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Action Research Process – Articles and Books

Resources to Learn More about Assessment and Collecting Data

 

Altrichter, H., Posch, P., & Somekh, B. (1993). Teachers investigate their work: an introduction to the methods of action research. London: Routledge.

  • Chapter 5 (Data Collection) describes methods for making sure the methods selected are relevant to the behavior under study, provides tips for establishing criteria to use in data selection process, discusses different ways to obtain data such as using existing data, conducting observations and interviews and using samples of classroom work. It also explains the concept of triangulation (the importance of using multiple data sources).

Andrade, Heidi G. (2000, February). Using rubrics to promote thinking and learning. Educational Leadership, 57,13-18.

  • A journal article that explains how to construct rubrics so that they let students know what you are looking for and the gradations of quality for each criterion.

Arter, J., & McTighe, J. (2000). Scoring rubrics in the classroom. ?? : Corwin.

  • A book that focuses on developing and using rubrics.

Bilmeyer, R. (1999). Rubrics: What is one? why use one? Alexandria, VA: ASCD.

  • An audiotape that describes what rubrics do and how to create one using a step-by-step process.

Blum, R.E., & Arter, J.A. (1996). A handbook for student performance assessment in an era of Restructuring. Alexandria, VA: ASCD.

  • A collection of papers organized into different topics related to student performance assessment. Each section has a number of papers written by different authors representing the best thinking on a given topic. Each section starts with an overview summarizing major issues relevant to the topic and explanations of how each paper is relevant. Chapter 4 discusses aligning assessment with curriculum and instruction. Chapter 5 explores designing performance assessment tasks, and Chapter 6 talks about establishing performance criteria.

Blythe, T. (1997). The teaching for understanding guide. San Francisco: Jossey-Bass.

  • This book helps teachers consider what they most want students to understand and the evidence they will accept regarding student learning.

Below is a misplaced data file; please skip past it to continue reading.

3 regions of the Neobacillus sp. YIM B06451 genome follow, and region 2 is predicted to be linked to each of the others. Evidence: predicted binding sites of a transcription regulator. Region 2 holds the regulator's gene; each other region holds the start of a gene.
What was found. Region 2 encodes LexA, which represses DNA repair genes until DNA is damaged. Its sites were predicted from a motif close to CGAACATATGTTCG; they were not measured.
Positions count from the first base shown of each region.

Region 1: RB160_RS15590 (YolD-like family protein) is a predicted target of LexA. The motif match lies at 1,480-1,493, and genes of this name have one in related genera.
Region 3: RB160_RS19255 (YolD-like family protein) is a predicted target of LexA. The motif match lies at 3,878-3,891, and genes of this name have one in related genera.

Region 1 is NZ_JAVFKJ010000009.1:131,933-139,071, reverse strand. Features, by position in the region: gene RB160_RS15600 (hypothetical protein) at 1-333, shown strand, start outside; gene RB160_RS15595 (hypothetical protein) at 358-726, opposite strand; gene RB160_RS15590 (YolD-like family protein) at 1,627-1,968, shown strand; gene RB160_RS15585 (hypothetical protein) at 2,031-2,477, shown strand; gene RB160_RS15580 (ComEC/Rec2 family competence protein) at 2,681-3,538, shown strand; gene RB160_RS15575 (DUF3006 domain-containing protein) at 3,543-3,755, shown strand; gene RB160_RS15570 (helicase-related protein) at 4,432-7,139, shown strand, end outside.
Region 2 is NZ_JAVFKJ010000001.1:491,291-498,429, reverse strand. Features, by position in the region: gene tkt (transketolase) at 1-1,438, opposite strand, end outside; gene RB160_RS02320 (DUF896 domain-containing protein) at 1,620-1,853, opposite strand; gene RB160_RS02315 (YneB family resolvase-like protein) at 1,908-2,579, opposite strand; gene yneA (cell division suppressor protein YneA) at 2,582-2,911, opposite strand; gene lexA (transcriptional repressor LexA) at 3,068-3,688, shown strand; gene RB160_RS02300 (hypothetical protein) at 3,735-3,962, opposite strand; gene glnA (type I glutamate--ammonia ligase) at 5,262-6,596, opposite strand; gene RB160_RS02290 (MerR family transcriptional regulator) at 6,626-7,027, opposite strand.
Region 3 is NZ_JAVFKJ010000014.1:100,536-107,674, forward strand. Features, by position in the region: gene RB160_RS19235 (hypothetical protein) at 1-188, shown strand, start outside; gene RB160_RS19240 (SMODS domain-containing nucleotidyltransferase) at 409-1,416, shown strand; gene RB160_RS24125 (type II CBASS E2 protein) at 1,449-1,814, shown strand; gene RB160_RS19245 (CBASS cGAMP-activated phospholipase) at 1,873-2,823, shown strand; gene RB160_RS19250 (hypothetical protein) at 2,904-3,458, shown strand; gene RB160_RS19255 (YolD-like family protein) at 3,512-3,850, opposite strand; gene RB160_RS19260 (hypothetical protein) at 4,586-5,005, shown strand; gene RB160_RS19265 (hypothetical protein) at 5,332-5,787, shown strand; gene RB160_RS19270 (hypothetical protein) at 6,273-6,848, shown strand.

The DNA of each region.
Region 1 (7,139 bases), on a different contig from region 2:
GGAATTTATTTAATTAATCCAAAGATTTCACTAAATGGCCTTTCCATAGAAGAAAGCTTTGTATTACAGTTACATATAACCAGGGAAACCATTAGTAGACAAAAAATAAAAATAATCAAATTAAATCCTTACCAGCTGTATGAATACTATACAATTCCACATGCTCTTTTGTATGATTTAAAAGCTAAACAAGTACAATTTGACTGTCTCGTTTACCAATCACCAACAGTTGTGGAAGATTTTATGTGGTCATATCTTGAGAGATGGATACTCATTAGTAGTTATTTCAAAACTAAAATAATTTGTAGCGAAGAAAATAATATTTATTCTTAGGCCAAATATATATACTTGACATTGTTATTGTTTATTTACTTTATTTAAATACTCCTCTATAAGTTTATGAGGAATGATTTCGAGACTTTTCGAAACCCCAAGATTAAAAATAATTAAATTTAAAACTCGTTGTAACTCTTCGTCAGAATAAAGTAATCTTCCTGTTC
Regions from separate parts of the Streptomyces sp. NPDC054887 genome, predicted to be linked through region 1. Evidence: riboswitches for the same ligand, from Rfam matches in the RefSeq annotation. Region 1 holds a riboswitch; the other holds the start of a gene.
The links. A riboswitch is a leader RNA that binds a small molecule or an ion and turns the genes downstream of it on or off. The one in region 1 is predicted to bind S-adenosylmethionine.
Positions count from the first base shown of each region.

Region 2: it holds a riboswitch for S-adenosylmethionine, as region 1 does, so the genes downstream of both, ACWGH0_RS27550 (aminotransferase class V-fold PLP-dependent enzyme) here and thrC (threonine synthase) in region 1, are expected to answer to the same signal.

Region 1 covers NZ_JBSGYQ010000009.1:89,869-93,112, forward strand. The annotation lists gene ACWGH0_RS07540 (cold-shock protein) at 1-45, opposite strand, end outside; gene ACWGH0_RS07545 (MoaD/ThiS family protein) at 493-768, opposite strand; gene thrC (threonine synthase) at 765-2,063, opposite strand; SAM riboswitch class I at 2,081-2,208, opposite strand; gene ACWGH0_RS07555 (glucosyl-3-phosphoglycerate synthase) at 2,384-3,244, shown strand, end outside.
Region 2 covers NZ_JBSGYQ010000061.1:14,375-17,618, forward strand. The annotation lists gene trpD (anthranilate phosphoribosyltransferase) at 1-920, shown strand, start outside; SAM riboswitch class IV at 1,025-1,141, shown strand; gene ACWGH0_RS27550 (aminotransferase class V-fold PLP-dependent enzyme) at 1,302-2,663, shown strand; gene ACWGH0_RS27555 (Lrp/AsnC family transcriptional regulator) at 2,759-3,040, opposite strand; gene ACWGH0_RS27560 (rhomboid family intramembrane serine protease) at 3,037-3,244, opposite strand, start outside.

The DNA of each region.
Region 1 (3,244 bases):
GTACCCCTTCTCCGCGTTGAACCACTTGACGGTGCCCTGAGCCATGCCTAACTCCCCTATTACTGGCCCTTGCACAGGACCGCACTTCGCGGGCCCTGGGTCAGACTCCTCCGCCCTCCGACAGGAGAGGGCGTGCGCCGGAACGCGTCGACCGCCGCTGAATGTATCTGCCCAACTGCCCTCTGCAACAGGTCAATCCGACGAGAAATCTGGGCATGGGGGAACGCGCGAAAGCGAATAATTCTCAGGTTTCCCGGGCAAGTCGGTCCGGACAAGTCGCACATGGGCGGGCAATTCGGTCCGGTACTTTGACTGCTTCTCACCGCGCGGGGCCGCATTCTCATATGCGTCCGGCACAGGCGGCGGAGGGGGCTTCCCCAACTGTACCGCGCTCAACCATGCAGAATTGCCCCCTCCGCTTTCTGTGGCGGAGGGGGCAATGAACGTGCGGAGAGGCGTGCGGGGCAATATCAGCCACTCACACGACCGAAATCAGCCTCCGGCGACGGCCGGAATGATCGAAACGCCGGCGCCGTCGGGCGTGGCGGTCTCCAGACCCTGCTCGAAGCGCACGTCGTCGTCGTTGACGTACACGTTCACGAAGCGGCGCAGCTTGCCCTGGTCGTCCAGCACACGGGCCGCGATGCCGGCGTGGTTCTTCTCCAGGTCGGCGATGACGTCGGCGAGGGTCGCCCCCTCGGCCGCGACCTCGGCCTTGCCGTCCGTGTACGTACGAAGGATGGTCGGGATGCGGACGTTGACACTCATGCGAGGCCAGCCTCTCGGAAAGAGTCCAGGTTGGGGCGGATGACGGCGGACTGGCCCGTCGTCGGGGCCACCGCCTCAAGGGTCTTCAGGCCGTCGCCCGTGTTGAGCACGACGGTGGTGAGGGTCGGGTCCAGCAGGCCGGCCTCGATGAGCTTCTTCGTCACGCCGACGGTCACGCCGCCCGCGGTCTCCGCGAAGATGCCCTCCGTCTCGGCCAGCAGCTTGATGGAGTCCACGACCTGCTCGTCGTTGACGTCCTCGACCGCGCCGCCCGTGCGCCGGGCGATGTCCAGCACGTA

Busick, K. Building and applying rubrics and other types of scoring guides. Alexandria, VA: ASCD.

  • An audiotape that discusses how to engage students in developing rubrics and other scoring guides.

Calhoun, E. (1994). How to use action research in the self-renewing school. Alexandria, VA: ASCD.

  • Chapter 5 talks about data collection and includes the following topics: sources of data (existing archival, conventional and inventive), how to collect data, from whom to collect data, how often to collect data. Chapter 6 focuses on organizing data.

Jacobs, H.H. (1997). Mapping the big picture. Alexandria, VA: ASCD.

  • This book describes a 7-step process for creating and working with curriculum maps, from data collection to curriculum review.

Popham, J. (1998). Classroom assessment: what teachers need to know. ?: Allyn & Bacon.

  • This book issues related to validity, reliability, bias, and portfolio assessment.

Rogers, Spence. Quality rubrics. Alexandria, VA: ASCD.

  • An audiotape that shows how effective rubrics align worthwhile purposes, determine performance levels, and foster increased student motivation and performance quality.

Sagor, R. (1992) How to conduct collaborative action research. Alexandria, VA: ASCD.

  • Chapter 4 focuses on data collection. Topics include: guiding principles (validity, reliability and generalizability), sources of data, triangulation, making a data collection plan and the role of the “critical friend.”

Wiggins, G. (1998). Educative assessment: designing assessments to inform and improve student performance. San Francisco: Jossey-Bass.

  • A book that gives information about designing assessments and using them to make instructional decisions.

Wiggins, G., & McTighe, J. (1998). Understanding by design. Alexandria, VA: ASCD.

  • A book which explains the method of “beginning with the end in mind,” also called “backwards design.” It details the process of first clarifying the desired end result, then developing assessment activities that address the question, “What would count as evidence of successful teaching?”

http://www.essentialschools.org/resources/60

  • Horace is the journal of the Coalition of Essential Schools. The November, 1996 issue, which is available at the link above, is entitled Looking Collaboratively at Student Work: An Essential Toolkit. Among other things, it contains short pieces that describe some guidelines for learning from student work, what to look for in student work (standards for authenticity), and examining student work: a constructivist protocol.

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